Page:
I could write a book here about what I read, and how I think I can apply it to my daily life, to hopefully get me out of this dark place. Now, I know I am sounding doubtful but I think it really comes down to me making the effort, the push to get out, it is all on me to apply these practices of mindfulness. You will say to yourself when you read this book that you have read about these concepts, or ideas, from other authors, and you and I know these exist, but why do we need another book to tell us what we already know. The author is great don’t get me wrong, and I am not saying he copied something or someone, I am just saying that the teaching of his writings we have all, if not all, at least I have read or seen somewhere, in some format. Maybe not explained as he did, but I have an idea that I fear getting old, I fear not having enough money for retirement, I fear sending my daughter to school, these are the things we all live with and are aware of, yet we need another book to tell us. Now, wait, I am not saying that this book is just like all the others, and that is not my intention. The book has some wonderful meditation practices, which I have already implemented in my life. I take 5 minutes in the morning and 5 minutes in the evening to practice his meditations, and maybe nothing has really happened yet, since it has only been a few days, but I am here in front of my computer again, typing away.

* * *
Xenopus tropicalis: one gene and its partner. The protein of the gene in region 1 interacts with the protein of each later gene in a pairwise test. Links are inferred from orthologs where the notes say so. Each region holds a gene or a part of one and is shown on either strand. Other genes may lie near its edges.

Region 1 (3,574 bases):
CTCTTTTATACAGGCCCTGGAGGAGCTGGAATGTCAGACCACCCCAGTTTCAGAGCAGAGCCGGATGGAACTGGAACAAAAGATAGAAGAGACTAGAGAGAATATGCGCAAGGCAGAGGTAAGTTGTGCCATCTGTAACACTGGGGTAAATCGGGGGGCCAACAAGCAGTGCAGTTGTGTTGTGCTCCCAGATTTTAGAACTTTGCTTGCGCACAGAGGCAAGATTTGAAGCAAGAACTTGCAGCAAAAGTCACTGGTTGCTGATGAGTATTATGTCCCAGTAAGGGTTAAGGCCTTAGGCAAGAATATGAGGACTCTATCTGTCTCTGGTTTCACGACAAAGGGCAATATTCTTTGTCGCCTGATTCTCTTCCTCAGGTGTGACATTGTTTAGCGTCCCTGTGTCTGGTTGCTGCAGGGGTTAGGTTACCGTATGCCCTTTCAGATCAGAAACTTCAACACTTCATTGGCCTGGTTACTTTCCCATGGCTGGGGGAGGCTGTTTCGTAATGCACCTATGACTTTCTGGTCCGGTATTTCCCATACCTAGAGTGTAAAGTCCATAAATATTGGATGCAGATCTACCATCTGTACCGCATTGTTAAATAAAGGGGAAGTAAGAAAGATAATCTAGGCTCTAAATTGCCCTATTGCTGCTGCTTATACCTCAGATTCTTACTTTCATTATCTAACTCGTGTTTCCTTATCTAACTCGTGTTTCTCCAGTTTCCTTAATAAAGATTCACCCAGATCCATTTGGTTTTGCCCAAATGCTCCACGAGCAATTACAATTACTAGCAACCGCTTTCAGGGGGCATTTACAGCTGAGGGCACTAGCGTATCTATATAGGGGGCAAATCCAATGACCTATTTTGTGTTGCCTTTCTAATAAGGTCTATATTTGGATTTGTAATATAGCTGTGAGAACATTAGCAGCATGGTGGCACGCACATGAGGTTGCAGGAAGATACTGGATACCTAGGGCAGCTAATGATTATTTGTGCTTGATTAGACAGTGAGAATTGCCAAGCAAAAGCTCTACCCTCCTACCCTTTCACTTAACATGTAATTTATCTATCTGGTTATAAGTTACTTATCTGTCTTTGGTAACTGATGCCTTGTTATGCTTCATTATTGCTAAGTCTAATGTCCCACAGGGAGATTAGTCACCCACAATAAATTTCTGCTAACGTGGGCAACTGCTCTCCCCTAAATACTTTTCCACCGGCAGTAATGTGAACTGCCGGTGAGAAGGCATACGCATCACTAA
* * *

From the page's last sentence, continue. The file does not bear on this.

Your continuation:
It’s tougher than it looks to write a book review. I want to talk about everything, and I think too much summarizing won’t give you the information you need to decide if you want to read the book. Now, I highlighted a lot of paragraphs, sentences, whatever you want to call them, in the book, things that caught my eye and made me think, dang that-that is me, this is what I am going through, this is what I need to do. I am going to write down a few of the things I highlighted that made me think about what I am going through.
“In addition to getting caught in dwelling on events that happened in the past, we often walk around in fear of what will happen to us in the future.” (Hanh, 2012)
“When we suppress our fearful thoughts, they continue to fester there in the dark. We are driven to continue (food, alcohol, movies, etc.) in an attempt to forget and keep those thoughts from surfacing in our conscious mind.” (Hanh, 2012).
“We cannot enjoy life if we spend our time and energy worrying about what happened yesterday and what will happen tomorrow.” (Hanh, 2012).